JPMorgan Settles With U.S. Government Over Role In Madoff Schemes

JPMorgan Chase has agreed with the U.S. government to settle criminal charges that it failed to report suspicious activity in Bernard Madoff's accounts. The settlement comes to $2.6 billion, but a representative for Madoff's victims says the amount is too small. Madoff bilked investors out of many billions of dollars while JP Morgan Chase was his primary bank.

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JPMorgan Chase has agreed to pay nearly $2.6 billion to settle charges that it failed to report suspicious activity in accounts held by Bernard Madoff. Madoff ran a giant Ponzi scheme for more than a decade. JPMorgan was his primary bank and U.S. officials say it willfully ignored evidence that Madoff was cheating his investors.

NPR's Jim Zarroli begins our coverage.

JIM ZARROLI, BYLINE: U.S. attorney Preet Bharara says Bernie Madoff probably couldn't have gotten away with this Ponzi scheme for so long without the willful blindness of JPMorgan Chase.

PREET BHARARA: JPMorgan, because of its vantage point as Madoff's banker, had plenty of reasons to be uniquely suspicious about him. Warning signs abounded.

ZARROLI: Bharara says that billions of dollars flowed in and out of Madoff's accounts and none of it went to buy stock. Under the Bank Secrecy Act, banks are supposed to flag suspicious activity like that and tell the federal government about their concerns.

Jimmy Gurule is a former Treasury Department official who now teaches at Notre Dame Law School.

JIMMY GURULE: It goes back to a very fundamental principle, a very fundamental concept called Know Your Customer.

ZARROLI: U.S. officials say that people within JPMorgan gradually grew suspicious about Madoff and even warned British regulators that something was going on. And eventually, the bank pulled its own money out of Madoff's operation.

Again, Preet Bharara.

BHARARA: The bank connected the dots when it mattered to its own profit but was not so diligent when it came to its legal obligations.

ZARROLI: For its part, JPMorgan issued a statement today saying it could have done a better job pulling together various pieces of information and concerns about Madoff being expressed at the bank. But a spokesman said he did not believe any employee knowingly assisted Madoff, who's now serving a 150-year prison sentence.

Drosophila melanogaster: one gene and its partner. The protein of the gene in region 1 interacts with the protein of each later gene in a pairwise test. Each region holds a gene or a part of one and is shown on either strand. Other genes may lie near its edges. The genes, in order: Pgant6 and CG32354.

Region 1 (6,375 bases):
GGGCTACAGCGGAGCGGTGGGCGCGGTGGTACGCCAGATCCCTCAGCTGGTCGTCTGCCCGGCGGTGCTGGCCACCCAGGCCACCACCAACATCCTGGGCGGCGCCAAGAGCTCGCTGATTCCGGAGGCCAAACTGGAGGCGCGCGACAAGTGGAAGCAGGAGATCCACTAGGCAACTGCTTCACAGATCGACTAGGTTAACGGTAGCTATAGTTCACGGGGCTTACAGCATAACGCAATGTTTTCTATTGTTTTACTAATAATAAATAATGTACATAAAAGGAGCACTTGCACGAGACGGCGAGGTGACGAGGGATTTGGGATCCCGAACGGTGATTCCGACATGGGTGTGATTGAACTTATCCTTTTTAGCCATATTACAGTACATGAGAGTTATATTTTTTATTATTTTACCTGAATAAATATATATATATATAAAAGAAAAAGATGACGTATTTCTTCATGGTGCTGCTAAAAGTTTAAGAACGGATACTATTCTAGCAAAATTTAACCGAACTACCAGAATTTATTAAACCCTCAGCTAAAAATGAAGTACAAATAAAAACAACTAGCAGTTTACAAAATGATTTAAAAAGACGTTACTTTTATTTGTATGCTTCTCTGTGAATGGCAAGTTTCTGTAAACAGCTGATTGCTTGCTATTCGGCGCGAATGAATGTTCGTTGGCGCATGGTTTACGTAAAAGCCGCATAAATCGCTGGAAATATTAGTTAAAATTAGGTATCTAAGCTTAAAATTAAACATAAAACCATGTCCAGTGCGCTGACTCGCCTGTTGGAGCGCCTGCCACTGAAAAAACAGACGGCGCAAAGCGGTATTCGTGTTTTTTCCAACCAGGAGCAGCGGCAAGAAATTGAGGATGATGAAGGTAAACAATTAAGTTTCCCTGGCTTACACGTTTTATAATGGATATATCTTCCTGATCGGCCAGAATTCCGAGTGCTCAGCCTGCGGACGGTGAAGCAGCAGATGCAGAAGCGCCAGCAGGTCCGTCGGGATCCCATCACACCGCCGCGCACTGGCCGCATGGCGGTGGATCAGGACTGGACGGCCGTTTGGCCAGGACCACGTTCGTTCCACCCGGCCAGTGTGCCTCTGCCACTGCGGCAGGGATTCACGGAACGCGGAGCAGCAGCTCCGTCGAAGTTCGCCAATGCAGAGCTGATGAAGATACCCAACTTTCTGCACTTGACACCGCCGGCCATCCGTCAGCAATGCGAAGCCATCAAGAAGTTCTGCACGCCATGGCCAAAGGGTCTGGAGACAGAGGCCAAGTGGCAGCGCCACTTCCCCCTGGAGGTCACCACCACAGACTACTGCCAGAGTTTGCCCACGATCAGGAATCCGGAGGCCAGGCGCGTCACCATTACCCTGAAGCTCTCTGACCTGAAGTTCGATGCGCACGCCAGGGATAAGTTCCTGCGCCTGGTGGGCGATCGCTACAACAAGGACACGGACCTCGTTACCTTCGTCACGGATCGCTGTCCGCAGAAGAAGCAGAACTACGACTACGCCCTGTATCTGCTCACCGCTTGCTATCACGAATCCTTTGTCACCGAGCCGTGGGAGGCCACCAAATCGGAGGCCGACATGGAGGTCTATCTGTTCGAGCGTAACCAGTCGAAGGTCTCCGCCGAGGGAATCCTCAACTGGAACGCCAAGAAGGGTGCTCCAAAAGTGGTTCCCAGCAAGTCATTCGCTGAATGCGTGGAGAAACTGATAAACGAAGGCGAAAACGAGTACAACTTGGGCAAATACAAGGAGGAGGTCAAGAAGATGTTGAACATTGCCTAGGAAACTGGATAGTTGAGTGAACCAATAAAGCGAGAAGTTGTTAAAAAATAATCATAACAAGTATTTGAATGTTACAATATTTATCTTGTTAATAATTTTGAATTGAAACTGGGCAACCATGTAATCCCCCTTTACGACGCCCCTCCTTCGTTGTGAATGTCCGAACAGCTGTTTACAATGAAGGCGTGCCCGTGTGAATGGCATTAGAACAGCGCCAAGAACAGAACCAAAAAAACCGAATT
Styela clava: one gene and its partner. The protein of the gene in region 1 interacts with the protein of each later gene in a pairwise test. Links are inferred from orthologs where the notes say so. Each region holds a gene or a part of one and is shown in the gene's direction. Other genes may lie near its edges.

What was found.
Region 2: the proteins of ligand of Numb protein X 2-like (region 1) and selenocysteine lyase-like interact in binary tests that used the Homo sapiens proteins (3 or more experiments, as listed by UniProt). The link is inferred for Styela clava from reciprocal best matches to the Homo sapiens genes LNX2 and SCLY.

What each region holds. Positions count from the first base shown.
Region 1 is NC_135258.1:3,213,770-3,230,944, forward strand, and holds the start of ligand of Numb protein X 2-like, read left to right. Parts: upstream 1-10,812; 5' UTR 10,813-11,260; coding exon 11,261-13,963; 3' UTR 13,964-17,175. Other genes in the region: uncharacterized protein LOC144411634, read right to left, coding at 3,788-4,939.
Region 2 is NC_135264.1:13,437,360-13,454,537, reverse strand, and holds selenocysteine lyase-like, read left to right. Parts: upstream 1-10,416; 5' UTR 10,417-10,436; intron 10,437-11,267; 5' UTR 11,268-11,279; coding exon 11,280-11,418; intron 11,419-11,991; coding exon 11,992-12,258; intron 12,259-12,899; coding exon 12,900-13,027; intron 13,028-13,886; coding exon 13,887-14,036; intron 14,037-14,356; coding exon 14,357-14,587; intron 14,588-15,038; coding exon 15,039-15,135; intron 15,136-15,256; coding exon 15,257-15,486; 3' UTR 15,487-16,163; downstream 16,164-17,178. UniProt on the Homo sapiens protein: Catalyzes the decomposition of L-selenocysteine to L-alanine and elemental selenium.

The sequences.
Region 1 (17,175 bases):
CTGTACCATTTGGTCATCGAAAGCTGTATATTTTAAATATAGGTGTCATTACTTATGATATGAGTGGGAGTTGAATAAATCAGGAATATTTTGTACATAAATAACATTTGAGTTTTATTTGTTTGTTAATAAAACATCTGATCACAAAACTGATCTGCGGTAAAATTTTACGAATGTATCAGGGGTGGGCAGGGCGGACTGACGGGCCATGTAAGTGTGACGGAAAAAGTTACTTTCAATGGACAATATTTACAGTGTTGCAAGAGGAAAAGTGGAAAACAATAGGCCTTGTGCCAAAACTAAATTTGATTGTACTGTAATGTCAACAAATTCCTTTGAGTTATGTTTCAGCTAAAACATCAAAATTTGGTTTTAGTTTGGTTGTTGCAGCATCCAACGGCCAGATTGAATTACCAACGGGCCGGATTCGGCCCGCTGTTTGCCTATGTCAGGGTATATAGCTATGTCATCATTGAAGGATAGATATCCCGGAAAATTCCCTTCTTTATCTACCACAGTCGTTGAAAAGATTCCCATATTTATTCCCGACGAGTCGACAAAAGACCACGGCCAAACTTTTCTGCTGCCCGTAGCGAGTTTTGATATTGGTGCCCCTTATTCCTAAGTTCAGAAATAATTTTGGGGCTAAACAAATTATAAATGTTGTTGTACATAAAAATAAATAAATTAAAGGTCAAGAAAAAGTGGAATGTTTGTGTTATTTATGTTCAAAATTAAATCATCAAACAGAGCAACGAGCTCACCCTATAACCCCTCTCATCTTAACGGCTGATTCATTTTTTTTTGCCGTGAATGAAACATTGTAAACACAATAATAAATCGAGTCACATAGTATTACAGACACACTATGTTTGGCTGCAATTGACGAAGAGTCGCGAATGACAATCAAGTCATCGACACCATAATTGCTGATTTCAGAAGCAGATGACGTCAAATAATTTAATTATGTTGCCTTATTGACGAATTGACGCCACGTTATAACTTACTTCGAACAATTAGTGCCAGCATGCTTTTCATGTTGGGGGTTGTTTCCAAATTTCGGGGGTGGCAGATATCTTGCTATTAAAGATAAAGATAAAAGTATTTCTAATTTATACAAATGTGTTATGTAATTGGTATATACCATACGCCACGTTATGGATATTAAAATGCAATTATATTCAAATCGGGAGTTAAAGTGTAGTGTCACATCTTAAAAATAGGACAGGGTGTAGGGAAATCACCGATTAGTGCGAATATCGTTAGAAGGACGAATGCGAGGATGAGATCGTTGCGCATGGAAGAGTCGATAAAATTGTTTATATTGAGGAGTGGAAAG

Under the settlement, the bank agreed to pay $1.7 billion to the Treasury Department and more money will go to other regulators and to the private trustee representing victims.

Ron Stein is president of the Network for Investor Action and Protection, which represents a lot of Madoff victims. He says the fine paid by the bank is puny.

RON STEIN: That $1.7 billion is going back to victims who have lost, I don't know, somewhere between 17 and $20 billion in actual numbers, and $65 billion on paper, amounts to essentially a slap on the wrist.

ZARROLI: Stein also criticizes the government's decision to defer prosecution of the bank on two criminal charges for two years. If JPMorgan pays its fines and reforms its anti-money laundering program, it probably won't be prosecuted.

STEIN: We are basically sending a message to the banking industry that they can do whatever it is they want to do with relative impunity.

ZARROLI: For JPMorgan, this is only the latest in a long string of government investigations resulting in fines and settlements. In November, the bank paid more than $13 billion to settle allegations of mortgage abuse in the years leading up to the financial crisis. In those cases, just like in today's settlement, the bank has decided to pay its fine, promise to do better in the future and try to put the matter behind it.

Jim Zarroli, NPR News, New York.

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